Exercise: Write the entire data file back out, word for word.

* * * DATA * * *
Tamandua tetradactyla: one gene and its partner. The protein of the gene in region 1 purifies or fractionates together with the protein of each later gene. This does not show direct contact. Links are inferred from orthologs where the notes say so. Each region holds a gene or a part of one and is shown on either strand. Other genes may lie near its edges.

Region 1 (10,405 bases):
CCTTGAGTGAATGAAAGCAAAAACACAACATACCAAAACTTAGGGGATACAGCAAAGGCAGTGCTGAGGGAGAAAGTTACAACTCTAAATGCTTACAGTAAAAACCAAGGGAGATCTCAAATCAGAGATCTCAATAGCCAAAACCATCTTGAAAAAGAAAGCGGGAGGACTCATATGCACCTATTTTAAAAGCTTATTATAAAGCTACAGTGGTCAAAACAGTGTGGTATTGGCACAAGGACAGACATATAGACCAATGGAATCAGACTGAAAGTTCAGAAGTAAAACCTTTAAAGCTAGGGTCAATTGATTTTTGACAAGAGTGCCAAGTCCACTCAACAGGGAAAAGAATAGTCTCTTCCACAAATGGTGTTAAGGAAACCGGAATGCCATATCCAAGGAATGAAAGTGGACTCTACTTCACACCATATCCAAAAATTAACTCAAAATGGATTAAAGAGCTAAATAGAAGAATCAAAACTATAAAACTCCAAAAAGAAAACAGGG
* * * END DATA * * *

Tamandua tetradactyla: one gene and its partner. The protein of the gene in region 1 purifies or fractionates together with the protein of each later gene. This does not show direct contact. Links are inferred from orthologs where the notes say so. Each region holds a gene or a part of one and is shown on either strand. Other genes may lie near its edges.

Region 1 (10,405 bases):
CCTTGAGTGAATGAAAGCAAAAACACAACATACCAAAACTTAGGGGATACAGCAAAGGCAGTGCTGAGGGAGAAAGTTACAACTCTAAATGCTTACAGTAAAAACCAAGGGAGATCTCAAATCAGAGATCTCAATAGCCAAAACCATCTTGAAAAAGAAAGCGGGAGGACTCATATGCACCTATTTTAAAAGCTTATTATAAAGCTACAGTGGTCAAAACAGTGTGGTATTGGCACAAGGACAGACATATAGACCAATGGAATCAGACTGAAAGTTCAGAAGTAAAACCTTTAAAGCTAGGGTCAATTGATTTTTGACAAGAGTGCCAAGTCCACTCAACAGGGAAAAGAATAGTCTCTTCCACAAATGGTGTTAAGGAAACCGGAATGCCATATCCAAGGAATGAAAGTGGACTCTACTTCACACCATATCCAAAAATTAACTCAAAATGGATTAAAGAGCTAAATAGAAGAATCAAAACTATAAAACTCCAAAAAGAAAACAGGG